JOURNAL ARTICLE

Increased slope of the lateral tibial plateau subchondral bone is associated with greater risk of noncontact ACL injury in females but not in males: a prospective cohort study with a nested, matched case-control analysis

Bruce D Beynnon, John S Hall, Daniel R Sturnick, Mike J Desarno, Mack Gardner-Morse, Timothy W Tourville, Helen C Smith, James R Slauterbeck, Sandra J Shultz, Robert J Johnson, Pamela M Vacek
American Journal of Sports Medicine 2014, 42 (5): 1039-48
24590006

BACKGROUND: There is an emerging consensus that increased posterior-inferior directed slope of the subchondral bone portion of the tibial plateau is associated with increased risk of suffering an anterior cruciate ligament (ACL) injury; however, most of what is known about this relationship has come from unmatched case-control studies. These observations need to be confirmed in more rigorously designed investigations.

HYPOTHESIS: Increased posterior-inferior directed slope of the medial and lateral tibial plateaus are associated with increased risk of suffering a noncontact ACL injury.

STUDY DESIGN: Case-control study; Level of evidence, 3.

METHODS: In sum, 176 athletes competing in organized sports at the college and high school levels participated in the study: 88 suffering their first noncontact ACL injury and 88 matched controls. Magnetic resonance images were acquired, and geometry of the subchondral bone portion of the tibial plateau was characterized on each athlete bilaterally by measuring the medial and lateral tibial plateau slopes, coronal tibial slope, and the depth of the medial tibial plateau. Comparisons between knees of the same person were made with paired t tests, and associations with injury risk were assessed by conditional logistic regression analysis of ACL-injured and control participants.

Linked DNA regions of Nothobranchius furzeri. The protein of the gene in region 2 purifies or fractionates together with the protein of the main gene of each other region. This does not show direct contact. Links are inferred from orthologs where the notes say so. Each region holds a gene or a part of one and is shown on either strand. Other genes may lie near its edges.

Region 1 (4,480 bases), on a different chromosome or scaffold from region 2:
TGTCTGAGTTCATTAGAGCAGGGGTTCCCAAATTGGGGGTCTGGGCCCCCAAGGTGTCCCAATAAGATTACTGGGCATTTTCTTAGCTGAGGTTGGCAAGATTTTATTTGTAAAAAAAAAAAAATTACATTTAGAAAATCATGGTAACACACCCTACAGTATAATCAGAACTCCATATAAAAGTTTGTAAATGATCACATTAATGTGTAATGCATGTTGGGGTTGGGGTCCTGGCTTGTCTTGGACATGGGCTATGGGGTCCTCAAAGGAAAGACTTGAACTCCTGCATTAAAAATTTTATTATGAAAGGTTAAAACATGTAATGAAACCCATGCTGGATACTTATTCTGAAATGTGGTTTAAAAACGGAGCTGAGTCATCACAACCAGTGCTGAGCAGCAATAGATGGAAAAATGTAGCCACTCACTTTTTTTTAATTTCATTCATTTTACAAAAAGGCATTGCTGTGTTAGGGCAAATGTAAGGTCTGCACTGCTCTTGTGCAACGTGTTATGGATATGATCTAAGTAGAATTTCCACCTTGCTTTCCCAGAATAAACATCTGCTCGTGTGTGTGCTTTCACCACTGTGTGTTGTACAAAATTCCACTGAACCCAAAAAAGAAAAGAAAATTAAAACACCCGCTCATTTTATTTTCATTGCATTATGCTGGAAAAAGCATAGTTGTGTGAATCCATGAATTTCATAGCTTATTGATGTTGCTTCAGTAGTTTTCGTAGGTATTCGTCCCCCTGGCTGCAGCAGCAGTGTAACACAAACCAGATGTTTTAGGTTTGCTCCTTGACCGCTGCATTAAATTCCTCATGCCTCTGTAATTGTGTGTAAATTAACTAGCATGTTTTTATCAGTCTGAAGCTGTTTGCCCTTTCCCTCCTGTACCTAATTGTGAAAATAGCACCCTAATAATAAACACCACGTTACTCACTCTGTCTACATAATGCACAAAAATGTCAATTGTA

RESULTS: Controls exhibited side-to-side symmetry of subchondral bone geometry, while the ACL-injured athletes did not, suggesting that the ACL injury may have changed the subchondral bone geometry. Therefore, the uninjured knees of the ACL-injured athletes and the corresponding limbs of their matched controls were used to assess associations with injury risk. Analyses of males and females as a combined group and females as a separate group showed a significant association between ACL injury risk and increased posterior-inferior directed slope of the lateral tibial plateau slope. This relationship was not apparent when males were analyzed as a group. Multivariate analyses indicated that these results were independent of the medial tibial plateau slope, coronal tibial slope, and depth of the medial tibial plateau, which were not associated with ACL injury.

CONCLUSION: There is a 21.7% increased risk of noncontact ACL injury with each degree increase of the lateral tibial plateau slope among females but not among males. The medial tibial plateau slope, coronal tibial slope, and depth of the medial tibial plateau were not associated with risk of injury for females or males.

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